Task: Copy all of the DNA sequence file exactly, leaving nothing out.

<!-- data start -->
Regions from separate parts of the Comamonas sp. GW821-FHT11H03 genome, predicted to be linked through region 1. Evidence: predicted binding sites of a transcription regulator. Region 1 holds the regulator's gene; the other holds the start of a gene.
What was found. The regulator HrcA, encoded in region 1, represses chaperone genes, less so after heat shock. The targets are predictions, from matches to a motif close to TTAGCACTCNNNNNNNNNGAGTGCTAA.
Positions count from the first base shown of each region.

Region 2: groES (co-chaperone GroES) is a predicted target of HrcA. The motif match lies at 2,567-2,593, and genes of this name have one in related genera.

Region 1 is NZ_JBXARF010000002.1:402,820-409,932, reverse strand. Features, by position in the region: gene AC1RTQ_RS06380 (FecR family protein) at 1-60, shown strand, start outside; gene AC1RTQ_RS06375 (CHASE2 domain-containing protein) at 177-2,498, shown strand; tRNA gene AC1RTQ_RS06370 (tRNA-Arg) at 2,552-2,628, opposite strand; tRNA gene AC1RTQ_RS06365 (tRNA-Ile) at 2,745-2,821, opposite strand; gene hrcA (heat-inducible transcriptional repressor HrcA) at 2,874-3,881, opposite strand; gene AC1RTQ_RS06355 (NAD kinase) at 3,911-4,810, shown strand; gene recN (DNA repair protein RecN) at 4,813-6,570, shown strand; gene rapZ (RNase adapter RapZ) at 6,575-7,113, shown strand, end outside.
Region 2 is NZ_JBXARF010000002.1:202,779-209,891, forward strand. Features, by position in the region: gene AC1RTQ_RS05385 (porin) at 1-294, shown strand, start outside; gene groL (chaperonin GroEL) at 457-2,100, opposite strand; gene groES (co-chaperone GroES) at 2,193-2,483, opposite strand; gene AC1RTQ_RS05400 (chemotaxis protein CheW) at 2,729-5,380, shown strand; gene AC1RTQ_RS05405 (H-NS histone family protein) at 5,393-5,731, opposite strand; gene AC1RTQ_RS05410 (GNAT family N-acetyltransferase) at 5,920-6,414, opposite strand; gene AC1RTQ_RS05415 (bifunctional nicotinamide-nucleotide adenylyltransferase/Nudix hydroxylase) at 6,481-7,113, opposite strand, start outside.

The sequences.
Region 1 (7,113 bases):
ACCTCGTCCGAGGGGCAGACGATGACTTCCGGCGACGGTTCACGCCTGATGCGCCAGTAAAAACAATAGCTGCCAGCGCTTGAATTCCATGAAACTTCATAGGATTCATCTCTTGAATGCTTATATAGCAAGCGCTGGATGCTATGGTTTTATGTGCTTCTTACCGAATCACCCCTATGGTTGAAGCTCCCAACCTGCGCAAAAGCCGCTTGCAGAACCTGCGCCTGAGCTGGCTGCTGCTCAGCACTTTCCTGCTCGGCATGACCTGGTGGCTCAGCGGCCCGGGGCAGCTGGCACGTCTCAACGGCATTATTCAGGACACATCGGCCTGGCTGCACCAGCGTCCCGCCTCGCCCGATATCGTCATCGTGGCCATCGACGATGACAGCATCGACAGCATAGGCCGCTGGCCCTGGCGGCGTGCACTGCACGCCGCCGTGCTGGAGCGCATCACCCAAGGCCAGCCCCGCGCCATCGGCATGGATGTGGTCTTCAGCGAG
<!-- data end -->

Regions from separate parts of the Comamonas sp. GW821-FHT11H03 genome, predicted to be linked through region 1. Evidence: predicted binding sites of a transcription regulator. Region 1 holds the regulator's gene; the other holds the start of a gene.
What was found. The regulator HrcA, encoded in region 1, represses chaperone genes, less so after heat shock. The targets are predictions, from matches to a motif close to TTAGCACTCNNNNNNNNNGAGTGCTAA.
Positions count from the first base shown of each region.

Region 2: groES (co-chaperone GroES) is a predicted target of HrcA. The motif match lies at 2,567-2,593, and genes of this name have one in related genera.

Region 1 is NZ_JBXARF010000002.1:402,820-409,932, reverse strand. Features, by position in the region: gene AC1RTQ_RS06380 (FecR family protein) at 1-60, shown strand, start outside; gene AC1RTQ_RS06375 (CHASE2 domain-containing protein) at 177-2,498, shown strand; tRNA gene AC1RTQ_RS06370 (tRNA-Arg) at 2,552-2,628, opposite strand; tRNA gene AC1RTQ_RS06365 (tRNA-Ile) at 2,745-2,821, opposite strand; gene hrcA (heat-inducible transcriptional repressor HrcA) at 2,874-3,881, opposite strand; gene AC1RTQ_RS06355 (NAD kinase) at 3,911-4,810, shown strand; gene recN (DNA repair protein RecN) at 4,813-6,570, shown strand; gene rapZ (RNase adapter RapZ) at 6,575-7,113, shown strand, end outside.
Region 2 is NZ_JBXARF010000002.1:202,779-209,891, forward strand. Features, by position in the region: gene AC1RTQ_RS05385 (porin) at 1-294, shown strand, start outside; gene groL (chaperonin GroEL) at 457-2,100, opposite strand; gene groES (co-chaperone GroES) at 2,193-2,483, opposite strand; gene AC1RTQ_RS05400 (chemotaxis protein CheW) at 2,729-5,380, shown strand; gene AC1RTQ_RS05405 (H-NS histone family protein) at 5,393-5,731, opposite strand; gene AC1RTQ_RS05410 (GNAT family N-acetyltransferase) at 5,920-6,414, opposite strand; gene AC1RTQ_RS05415 (bifunctional nicotinamide-nucleotide adenylyltransferase/Nudix hydroxylase) at 6,481-7,113, opposite strand, start outside.

The sequences.
Region 1 (7,113 bases):
ACCTCGTCCGAGGGGCAGACGATGACTTCCGGCGACGGTTCACGCCTGATGCGCCAGTAAAAACAATAGCTGCCAGCGCTTGAATTCCATGAAACTTCATAGGATTCATCTCTTGAATGCTTATATAGCAAGCGCTGGATGCTATGGTTTTATGTGCTTCTTACCGAATCACCCCTATGGTTGAAGCTCCCAACCTGCGCAAAAGCCGCTTGCAGAACCTGCGCCTGAGCTGGCTGCTGCTCAGCACTTTCCTGCTCGGCATGACCTGGTGGCTCAGCGGCCCGGGGCAGCTGGCACGTCTCAACGGCATTATTCAGGACACATCGGCCTGGCTGCACCAGCGTCCCGCCTCGCCCGATATCGTCATCGTGGCCATCGACGATGACAGCATCGACAGCATAGGCCGCTGGCCCTGGCGGCGTGCACTGCACGCCGCCGTGCTGGAGCGCATCACCCAAGGCCAGCCCCGCGCCATCGGCATGGATGTGGTCTTCAGCGAG